Where do Jets go from here?

Now what?

After losing out on star cornerback Nnamdi Asomugha -- who stunned the NFL by signing a five-year, $60 million contract with the party-crashing Philadelphia Eagles -- the New York Jets are left with a gaping hole in their defense.

They envisioned a dream cornerback tandem, with Asomugha and fellow All-Pro Darrelle Revis, but the setback has caused the Jets to start a scramble drill. They likely will turn to Antonio Cromartie, who started last season opposite Revis, but they might have another option.

Maybe via the Eagles, who have a surplus at the position.

The Eagles have three starting-caliber cornerbacks in Asomugha, Asante Samuel and Dominique Rodgers-Cromartie, whom they acquired this week from the Arizona Cardinals in the Kevin Kolb trade. Samuel, who didn't report to training camp Friday because of personal reasons, could be expendable.

That could make him a target for the Jets. Samuel, 30, is a big-play corner (42 career interceptions) who has the ability to play in a man-to-man scheme.

With their attention having been focused on Asomugha over the past few days, the Jets might find it awkward to go back to Cromartie, who might not want to be their consolation prize. Cromartie is no Asomugha, but he played well for much of last season in coach Rex Ryan's cornerback-reliant defense.

Ryan needs two lockdown corners in his system because he plays so much man-to-man coverage.

"I have a philosophy that you lose games fastest at quarterback and cornerback, so you better make sure you have some corners who can cover some people," Ryan said Wednesday.

The Jets ranked sixth in pass defense last season, but they allowed a surprisingly high number of touchdown passes -- 24. They intercepted only 12. For the most part, opponents stayed away from Revis, attempting twice as many passes in Cromartie's direction.

The Jets are flirting with other free-agent corners, namely Chris Carr of the Baltimore Ravens, but he's a notch below the others. Nate Clements, formerly of the San Francisco 49ers, is another possibility. On the bench, they have former first-round pick Kyle Wilson, who's coming off a shaky rookie year.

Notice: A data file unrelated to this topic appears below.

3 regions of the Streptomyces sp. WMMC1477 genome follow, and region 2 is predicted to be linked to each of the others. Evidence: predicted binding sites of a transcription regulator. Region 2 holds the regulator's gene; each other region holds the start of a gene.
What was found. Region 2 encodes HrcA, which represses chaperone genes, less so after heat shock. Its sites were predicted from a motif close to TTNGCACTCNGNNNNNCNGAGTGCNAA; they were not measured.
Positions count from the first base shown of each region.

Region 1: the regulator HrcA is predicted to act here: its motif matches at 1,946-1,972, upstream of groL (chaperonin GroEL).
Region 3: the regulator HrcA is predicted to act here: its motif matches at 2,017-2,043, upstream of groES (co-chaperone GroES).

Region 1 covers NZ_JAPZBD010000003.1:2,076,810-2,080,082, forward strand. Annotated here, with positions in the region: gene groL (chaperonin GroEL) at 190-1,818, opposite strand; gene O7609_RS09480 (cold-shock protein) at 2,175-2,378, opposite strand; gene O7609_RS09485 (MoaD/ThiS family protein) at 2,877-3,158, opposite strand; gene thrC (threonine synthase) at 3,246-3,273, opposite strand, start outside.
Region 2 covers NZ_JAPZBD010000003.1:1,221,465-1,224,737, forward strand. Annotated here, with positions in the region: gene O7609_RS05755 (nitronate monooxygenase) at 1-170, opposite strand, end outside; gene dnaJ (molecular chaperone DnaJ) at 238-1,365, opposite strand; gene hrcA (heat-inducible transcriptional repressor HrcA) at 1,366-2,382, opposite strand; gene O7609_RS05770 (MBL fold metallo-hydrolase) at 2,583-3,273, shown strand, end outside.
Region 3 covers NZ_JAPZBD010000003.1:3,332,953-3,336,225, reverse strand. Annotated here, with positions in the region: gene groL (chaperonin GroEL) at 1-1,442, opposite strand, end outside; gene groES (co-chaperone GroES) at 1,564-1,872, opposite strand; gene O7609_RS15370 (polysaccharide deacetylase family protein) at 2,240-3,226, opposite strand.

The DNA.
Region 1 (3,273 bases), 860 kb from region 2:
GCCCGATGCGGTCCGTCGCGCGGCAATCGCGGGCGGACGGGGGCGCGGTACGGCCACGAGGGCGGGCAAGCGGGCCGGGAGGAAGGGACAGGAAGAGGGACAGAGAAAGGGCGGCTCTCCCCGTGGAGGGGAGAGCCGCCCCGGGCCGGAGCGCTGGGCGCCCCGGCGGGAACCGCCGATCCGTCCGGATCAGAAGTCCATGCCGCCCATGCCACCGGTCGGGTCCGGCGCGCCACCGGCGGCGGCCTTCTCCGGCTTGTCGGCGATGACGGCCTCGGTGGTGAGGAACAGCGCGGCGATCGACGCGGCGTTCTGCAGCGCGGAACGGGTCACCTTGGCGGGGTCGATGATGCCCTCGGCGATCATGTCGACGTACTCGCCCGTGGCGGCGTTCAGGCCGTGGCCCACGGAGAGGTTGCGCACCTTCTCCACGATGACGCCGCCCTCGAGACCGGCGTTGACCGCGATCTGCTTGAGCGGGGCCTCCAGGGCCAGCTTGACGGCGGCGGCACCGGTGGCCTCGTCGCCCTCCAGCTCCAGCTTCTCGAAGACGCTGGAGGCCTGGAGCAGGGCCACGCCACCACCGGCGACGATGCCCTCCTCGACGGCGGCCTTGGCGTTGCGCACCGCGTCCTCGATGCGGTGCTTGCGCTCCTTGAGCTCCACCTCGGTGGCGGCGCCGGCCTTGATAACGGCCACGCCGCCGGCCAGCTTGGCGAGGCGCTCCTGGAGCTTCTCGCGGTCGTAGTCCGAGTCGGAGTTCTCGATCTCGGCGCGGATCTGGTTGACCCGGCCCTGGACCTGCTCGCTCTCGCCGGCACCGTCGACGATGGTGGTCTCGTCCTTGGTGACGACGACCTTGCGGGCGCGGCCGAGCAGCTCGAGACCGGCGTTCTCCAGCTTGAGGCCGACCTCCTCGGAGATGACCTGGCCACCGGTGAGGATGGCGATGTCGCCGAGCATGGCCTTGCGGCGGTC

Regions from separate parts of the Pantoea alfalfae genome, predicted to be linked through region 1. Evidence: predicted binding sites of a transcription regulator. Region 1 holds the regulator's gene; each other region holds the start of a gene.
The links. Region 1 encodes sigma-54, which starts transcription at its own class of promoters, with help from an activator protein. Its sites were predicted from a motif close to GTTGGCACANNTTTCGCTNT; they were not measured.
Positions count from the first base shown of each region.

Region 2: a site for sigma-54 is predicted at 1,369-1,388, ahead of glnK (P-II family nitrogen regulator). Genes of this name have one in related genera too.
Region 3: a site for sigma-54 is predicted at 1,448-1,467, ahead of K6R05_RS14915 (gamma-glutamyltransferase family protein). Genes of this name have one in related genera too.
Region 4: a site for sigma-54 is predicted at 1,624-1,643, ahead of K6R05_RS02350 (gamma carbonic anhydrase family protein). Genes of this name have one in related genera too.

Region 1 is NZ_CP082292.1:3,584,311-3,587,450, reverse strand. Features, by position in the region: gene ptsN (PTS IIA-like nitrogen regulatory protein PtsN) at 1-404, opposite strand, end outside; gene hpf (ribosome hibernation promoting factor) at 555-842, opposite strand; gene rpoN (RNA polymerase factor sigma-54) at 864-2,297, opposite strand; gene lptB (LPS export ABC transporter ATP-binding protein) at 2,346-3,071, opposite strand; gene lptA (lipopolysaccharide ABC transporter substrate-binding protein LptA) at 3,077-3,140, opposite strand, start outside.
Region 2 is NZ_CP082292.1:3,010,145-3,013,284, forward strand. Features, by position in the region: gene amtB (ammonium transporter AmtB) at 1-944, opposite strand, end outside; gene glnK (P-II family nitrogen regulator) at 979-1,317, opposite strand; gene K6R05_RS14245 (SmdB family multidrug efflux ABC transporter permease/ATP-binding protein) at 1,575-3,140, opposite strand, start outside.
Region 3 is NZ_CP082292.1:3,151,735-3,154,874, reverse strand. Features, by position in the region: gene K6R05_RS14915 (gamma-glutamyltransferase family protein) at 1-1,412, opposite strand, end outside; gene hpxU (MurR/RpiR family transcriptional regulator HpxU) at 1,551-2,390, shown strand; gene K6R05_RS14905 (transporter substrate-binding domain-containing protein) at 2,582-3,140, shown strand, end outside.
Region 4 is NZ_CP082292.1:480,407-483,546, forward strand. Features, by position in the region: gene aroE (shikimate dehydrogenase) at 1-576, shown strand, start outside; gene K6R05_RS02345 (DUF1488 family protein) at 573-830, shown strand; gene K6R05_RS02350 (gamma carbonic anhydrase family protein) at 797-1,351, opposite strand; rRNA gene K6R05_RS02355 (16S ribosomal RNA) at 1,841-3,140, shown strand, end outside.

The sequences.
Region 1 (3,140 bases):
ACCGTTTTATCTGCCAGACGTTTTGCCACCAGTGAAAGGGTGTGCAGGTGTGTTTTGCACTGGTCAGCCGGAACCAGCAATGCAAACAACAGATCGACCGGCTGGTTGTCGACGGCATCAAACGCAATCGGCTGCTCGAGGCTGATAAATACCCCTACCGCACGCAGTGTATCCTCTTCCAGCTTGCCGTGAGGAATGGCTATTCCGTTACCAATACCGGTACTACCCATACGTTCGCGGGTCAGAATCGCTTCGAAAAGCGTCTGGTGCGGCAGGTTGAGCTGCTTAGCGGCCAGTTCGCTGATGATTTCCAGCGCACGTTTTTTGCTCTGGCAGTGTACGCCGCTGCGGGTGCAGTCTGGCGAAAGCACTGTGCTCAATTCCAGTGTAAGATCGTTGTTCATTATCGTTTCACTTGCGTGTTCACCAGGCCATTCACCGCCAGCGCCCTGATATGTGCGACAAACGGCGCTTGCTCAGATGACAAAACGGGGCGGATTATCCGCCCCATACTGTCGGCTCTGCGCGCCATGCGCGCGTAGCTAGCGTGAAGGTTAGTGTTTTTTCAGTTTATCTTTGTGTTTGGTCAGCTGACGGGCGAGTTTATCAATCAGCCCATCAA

In addition to missing out on Asomugha, the Jets lost one of their own cornerbacks. Free agent Drew Coleman, projected as the fourth corner, signed a three-year contract with the Jacksonville Jaguars. The deal could be worth up to $7.4 million, according to a league source.

The Jets' fascination with Asomugha might have been costly. On Thursday, they let all-purpose star Brad Smith bolt to the Buffalo Bills without so much as an offer, because they were planning to use the money for Asomugha.

To make room for Asomugha and other free agents, the Jets reworked the contracts of running back LaDainian Tomlinson and linebackers Calvin Pace and Bart Scott. On Friday, the Jets released backup quarterback Mark Brunell, but they intend to re-sign him at a lower salary.

After being held hostage by Asomugha for four days, the Jets received word from his camp around 5:45 p.m. ET that they were out of the running. Around the same time, Coleman, who got an offer from the Jets, was finalizing his deal with the Jaguars. Ryan, who values corners more than most coaches, lost two in a matter of minutes.

The Asomugha rejection could have some positives. The Jets can use the money earmarked for him and spend in other areas, such as wide receiver. They need a No. 2 receiver to play alongside Santonio Holmes.

The Jets are showing varying degrees of interest in James Jones (Green Bay Packers) and Randy Moss (Tennessee Titans), and they haven't ruled out the possibility of re-signing Braylon Edwards -- if he drops his asking price.

If the Jets had met Asomugha's sale price -- $12 million per year -- it might have created problems down the road with Revis, whose deal averages $11.5 million a year. Revis has three years remaining on the contract he renegotiated last September, and he could demand a new deal after the season.

The Revis situation notwithstanding, the Jets wanted Asomugha badly, hoping they'd be able to sell him on the allure of New York and the chance to play immediately for a championship. Ryan is known for sweet-talking free agents, but he couldn't close this deal.

Now he might have to use that charm on Cromartie.